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For those of you who frequent the Discussion Group on our web site you know that questions about specialty pitches abound. So many players want to know how to throw a curve ball, a slider, a splitter, a knuckle ball, or a cutter. We don’t teach specialty pitches to young pitchers. It is difficult enough for them to learn two types of fastballs and a change up.

There is no quick fix on the road to pitching excellence. (Please excuse the mixed metaphors.) It is a step by step journey that entails vigorous conditioning, mental toughness, a throwing program and pitch command. Let us state our position on this subject.

Our view is a conservative one but from the point of view of coaching young players, we feel this gives them the best chance for eventual success. Not immediate mastery and gratification, but eventual success.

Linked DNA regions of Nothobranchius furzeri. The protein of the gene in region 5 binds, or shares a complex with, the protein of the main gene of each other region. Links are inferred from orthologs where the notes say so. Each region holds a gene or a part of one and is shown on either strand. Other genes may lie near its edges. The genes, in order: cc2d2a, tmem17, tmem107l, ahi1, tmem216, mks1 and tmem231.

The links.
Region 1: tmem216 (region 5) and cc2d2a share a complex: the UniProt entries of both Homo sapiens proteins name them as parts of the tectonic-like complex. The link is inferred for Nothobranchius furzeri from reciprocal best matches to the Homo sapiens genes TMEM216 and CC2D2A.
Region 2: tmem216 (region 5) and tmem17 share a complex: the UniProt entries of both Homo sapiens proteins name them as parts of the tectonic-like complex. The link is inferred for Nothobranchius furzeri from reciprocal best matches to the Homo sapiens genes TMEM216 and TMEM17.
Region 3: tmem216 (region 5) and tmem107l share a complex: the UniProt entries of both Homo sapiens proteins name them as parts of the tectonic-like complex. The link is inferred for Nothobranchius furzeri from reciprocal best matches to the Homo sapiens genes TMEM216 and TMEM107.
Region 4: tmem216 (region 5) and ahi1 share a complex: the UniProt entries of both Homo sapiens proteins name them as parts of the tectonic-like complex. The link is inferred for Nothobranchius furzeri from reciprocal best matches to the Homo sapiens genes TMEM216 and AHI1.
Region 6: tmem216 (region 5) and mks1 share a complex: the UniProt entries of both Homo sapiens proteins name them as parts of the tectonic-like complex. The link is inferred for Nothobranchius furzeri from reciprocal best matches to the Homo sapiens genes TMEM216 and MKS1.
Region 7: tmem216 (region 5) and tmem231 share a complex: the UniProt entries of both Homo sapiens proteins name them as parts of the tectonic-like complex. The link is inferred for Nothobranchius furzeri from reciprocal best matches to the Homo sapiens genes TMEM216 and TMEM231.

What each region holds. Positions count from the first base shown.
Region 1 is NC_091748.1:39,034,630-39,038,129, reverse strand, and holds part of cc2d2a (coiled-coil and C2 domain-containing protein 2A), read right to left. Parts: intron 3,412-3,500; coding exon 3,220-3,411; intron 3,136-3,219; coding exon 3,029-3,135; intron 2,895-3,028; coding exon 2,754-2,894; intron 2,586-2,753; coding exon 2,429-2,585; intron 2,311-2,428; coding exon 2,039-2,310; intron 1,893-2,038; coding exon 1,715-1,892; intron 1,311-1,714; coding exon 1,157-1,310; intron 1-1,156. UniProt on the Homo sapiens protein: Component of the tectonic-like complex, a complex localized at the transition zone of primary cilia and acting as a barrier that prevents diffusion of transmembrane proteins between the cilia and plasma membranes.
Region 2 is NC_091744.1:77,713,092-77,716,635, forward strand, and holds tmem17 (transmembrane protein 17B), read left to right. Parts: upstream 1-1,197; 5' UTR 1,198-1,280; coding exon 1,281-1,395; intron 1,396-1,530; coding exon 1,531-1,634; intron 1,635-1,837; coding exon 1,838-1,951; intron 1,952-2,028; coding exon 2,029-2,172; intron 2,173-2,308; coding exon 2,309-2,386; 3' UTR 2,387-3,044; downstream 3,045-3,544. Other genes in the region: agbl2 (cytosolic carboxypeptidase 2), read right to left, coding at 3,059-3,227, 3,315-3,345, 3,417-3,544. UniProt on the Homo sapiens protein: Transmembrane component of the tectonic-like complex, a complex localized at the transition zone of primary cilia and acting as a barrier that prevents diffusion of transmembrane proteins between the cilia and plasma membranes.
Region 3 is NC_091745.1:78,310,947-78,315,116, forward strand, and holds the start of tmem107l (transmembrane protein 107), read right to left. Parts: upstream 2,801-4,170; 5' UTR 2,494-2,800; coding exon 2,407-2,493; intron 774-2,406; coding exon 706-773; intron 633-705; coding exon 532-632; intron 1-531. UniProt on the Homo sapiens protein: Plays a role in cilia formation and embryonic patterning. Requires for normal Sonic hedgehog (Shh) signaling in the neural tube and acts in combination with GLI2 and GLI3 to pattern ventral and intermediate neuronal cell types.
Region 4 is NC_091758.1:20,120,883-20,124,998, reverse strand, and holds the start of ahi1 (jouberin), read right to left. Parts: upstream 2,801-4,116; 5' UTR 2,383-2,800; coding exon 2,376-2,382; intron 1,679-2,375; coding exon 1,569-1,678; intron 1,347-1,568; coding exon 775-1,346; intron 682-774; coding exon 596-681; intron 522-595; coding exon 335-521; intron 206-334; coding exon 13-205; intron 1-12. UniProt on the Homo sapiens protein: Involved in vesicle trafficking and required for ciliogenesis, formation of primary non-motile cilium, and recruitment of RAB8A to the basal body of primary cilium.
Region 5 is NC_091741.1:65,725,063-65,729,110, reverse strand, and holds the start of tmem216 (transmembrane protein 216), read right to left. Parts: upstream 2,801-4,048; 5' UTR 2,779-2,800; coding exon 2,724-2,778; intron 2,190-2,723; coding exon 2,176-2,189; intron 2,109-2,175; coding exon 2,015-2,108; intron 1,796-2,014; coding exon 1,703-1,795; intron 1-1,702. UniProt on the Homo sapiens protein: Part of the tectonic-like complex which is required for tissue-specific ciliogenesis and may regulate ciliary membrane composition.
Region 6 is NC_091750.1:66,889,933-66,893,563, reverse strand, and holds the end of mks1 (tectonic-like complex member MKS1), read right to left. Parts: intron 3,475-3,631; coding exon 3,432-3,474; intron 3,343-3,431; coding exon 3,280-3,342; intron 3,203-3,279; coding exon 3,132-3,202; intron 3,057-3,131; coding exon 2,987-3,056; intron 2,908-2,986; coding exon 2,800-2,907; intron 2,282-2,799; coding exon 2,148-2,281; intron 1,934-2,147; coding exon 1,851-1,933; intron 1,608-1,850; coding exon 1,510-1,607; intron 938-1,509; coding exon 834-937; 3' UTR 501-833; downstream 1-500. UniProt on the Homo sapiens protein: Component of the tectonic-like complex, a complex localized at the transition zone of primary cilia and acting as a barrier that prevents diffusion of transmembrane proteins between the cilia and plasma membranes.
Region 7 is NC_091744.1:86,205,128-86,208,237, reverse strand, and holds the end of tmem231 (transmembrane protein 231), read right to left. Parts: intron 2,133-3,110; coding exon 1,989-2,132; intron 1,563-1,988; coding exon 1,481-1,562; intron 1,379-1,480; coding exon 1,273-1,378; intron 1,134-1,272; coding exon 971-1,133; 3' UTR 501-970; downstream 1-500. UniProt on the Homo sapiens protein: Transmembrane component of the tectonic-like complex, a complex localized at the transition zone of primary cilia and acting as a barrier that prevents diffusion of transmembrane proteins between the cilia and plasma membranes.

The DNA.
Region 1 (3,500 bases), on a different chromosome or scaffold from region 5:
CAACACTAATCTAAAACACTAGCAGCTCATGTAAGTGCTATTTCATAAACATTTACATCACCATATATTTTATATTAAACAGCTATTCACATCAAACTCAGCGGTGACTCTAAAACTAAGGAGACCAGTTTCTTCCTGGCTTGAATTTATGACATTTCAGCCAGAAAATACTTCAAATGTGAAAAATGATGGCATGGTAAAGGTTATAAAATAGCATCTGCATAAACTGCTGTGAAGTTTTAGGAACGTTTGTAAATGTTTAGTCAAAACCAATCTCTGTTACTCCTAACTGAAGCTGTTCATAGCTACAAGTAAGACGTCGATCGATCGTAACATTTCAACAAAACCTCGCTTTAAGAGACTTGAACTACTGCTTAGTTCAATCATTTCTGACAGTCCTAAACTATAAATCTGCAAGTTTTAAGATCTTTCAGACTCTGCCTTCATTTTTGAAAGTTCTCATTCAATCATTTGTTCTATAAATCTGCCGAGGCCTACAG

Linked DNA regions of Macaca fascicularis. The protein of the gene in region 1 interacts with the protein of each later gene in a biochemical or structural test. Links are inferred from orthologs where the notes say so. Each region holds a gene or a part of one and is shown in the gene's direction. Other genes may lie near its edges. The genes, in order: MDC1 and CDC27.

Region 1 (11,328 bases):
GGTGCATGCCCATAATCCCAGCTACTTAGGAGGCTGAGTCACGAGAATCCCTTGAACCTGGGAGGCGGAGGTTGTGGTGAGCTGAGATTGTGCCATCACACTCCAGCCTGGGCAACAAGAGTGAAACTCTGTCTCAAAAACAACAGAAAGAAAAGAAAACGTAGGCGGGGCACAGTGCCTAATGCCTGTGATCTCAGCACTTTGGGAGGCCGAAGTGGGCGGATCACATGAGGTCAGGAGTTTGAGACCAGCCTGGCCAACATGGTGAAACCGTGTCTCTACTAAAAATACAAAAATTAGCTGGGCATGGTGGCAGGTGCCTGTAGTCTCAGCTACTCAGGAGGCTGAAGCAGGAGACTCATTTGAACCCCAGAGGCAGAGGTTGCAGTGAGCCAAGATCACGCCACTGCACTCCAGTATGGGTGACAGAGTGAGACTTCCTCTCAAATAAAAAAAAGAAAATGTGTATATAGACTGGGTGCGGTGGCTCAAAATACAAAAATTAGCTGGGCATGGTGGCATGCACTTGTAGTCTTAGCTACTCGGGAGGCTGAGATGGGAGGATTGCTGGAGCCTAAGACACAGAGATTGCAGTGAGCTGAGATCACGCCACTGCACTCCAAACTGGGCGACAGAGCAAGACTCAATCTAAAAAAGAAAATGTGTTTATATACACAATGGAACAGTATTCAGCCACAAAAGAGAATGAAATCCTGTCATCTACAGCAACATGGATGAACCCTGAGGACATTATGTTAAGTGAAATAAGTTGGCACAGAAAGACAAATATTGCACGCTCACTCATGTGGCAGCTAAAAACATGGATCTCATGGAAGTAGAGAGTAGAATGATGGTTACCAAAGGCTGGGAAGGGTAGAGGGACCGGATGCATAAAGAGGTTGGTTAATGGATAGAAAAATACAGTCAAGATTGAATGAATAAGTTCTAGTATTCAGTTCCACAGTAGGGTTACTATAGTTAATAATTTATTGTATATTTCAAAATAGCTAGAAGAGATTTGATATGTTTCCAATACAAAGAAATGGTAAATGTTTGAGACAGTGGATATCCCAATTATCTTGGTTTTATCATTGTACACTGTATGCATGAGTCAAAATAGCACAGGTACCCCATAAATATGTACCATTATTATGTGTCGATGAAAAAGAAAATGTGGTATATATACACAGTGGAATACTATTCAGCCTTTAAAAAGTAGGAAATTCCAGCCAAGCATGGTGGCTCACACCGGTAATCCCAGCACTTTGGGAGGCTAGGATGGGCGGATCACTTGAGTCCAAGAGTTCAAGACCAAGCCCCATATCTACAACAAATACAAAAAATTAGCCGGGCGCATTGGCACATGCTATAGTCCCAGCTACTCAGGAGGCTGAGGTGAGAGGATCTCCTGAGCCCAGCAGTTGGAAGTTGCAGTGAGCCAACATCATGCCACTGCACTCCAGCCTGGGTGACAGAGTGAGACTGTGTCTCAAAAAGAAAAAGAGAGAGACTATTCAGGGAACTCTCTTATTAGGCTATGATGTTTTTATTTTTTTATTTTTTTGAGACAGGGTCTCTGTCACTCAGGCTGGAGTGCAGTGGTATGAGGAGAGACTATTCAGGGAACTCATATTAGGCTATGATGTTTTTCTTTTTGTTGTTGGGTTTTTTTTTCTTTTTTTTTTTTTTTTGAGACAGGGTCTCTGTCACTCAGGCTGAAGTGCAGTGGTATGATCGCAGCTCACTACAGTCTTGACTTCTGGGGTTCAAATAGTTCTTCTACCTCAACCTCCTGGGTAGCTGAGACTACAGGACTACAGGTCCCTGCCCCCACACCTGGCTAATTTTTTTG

This is certainly not the most popular view. Many Little League pitchers throw breaking pitches and are having success as we speak. Many fathers and coaches don’t want them to stop throwing those pitches because of the glory of it all. Let’s face it. It is a lot sexier to strike out a young hitter than getting an out by having him put the ball in play and take the chance of a teammate booting the ball.

The art of pitching is a learning process that requires years of diligent and dedicated work. Becoming a successful pitcher requires a whole lot more than just throwing a curve ball to strike out a Little League hitter.

Baseball Excellence has always attempted to show our customers what it will take to advance. We are dedicated to giving you the big picture.